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South Korea declares dialogue only way to resolve North Korea
SEOUL, South Korea -- Despite criticism of its efforts to engage North Korea, South Korea asserted Thursday that dialogue is the best way to deal with concerns about the communist state's nuclear weapons program.
The statement came after the United States said North Korea admitted it was in defiance of a 1994 pledge to disavow nuclear weapons and was developing a weapons program.
Other South Korean officials said North Korea's confession may be a sign that it wants to resolve the problem through negotiations rather than confrontation.
They planned to raise the issue in Cabinet-level talks this weekend with North Korea, which has yet to comment.
The admission left South Korea in a quandary. The two nations have worked with one another to improve their relationship, most recently undertaking the construction of cross-border roads and railways.
"Our basic position is that any problems with North Korea should be resolved through dialogue," said Han Sang-il, chief spokesman for the South Korean Unification Ministry.
But news of the weapons program could amplify criticism of President Kim Dae-jung, whose efforts to reach out to North Korea won him the Nobel Peace Prize in 2000.
South Korea's political opposition, whose leader, Lee Hoi-chang, is the front-runner ahead of a presidential vote Dec. 19, said a crisis was at hand.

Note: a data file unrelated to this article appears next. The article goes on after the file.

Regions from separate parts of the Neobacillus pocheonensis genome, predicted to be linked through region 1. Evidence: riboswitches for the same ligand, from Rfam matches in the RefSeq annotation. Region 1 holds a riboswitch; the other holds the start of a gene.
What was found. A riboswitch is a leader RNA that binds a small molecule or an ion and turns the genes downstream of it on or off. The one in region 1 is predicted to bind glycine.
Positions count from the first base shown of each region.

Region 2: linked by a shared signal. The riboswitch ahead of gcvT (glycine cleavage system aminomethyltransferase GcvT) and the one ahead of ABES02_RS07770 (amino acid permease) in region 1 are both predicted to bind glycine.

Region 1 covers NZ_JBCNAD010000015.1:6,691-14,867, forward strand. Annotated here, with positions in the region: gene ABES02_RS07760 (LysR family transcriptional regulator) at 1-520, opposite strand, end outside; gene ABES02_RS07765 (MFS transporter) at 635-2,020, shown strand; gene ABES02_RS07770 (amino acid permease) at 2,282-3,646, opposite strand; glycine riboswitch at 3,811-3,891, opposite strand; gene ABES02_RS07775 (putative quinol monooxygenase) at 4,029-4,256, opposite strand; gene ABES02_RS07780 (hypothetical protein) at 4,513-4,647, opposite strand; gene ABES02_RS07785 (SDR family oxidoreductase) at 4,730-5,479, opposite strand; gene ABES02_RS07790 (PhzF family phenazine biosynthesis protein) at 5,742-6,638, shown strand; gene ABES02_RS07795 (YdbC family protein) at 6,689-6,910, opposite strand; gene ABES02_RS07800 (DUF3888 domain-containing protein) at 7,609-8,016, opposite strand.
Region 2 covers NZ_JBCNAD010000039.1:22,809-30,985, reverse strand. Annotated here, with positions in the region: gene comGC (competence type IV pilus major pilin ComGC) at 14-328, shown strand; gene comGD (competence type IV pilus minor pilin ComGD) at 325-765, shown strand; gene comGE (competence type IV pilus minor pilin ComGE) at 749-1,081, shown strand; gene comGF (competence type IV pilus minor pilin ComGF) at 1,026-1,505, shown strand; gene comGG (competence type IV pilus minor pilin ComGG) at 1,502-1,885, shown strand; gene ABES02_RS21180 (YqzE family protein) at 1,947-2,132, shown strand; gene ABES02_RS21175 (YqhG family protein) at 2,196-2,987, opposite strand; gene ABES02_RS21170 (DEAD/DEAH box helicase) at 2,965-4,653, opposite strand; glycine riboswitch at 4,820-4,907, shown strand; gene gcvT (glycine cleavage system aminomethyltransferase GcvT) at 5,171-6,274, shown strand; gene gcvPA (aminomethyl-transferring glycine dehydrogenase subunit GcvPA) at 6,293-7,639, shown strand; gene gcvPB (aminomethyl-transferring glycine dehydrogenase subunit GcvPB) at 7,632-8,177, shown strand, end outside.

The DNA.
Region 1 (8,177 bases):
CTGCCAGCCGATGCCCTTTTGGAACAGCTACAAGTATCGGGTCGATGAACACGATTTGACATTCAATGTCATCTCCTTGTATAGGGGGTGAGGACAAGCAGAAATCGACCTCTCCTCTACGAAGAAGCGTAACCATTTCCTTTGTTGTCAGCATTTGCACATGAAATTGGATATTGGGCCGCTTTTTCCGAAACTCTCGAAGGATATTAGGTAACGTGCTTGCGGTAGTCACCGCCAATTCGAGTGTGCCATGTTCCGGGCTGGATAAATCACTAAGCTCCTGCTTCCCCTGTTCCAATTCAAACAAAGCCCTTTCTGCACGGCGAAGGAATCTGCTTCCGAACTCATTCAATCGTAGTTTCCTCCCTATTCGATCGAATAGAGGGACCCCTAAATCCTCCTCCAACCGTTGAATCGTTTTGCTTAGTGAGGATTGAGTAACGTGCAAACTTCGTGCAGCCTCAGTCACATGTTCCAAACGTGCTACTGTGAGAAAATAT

He said the admission should lead to a review of Kim's "sunshine" policy of engagement.
"It's shocking and shatters the very foundation of U.S.-North Korean relations, as well as inter-Korean relations," said Nam Gyung-pil of the opposition Grand National Party.
Kim, who is not eligible for re-election, has been accused by political foes of pandering to North Korea, yielding economic and other perks and getting little in return.
For South Koreans who live within range of North Korean artillery, the news was another reminder of their vulnerability. South Koreans have viewed the threat of conflict with North Korea as routine ever since the 1950-53 Korean War. Most men serve as long as 26 months in the military, and anti-aircraft guns sit atop some high-rise buildings in the capital, Seoul.
U.S. and South Korean commanders are confident they can defeat North Korea in an armed conflict, but it is likely Seoul would be devastated by artillery barrage in the early hours of a conflict.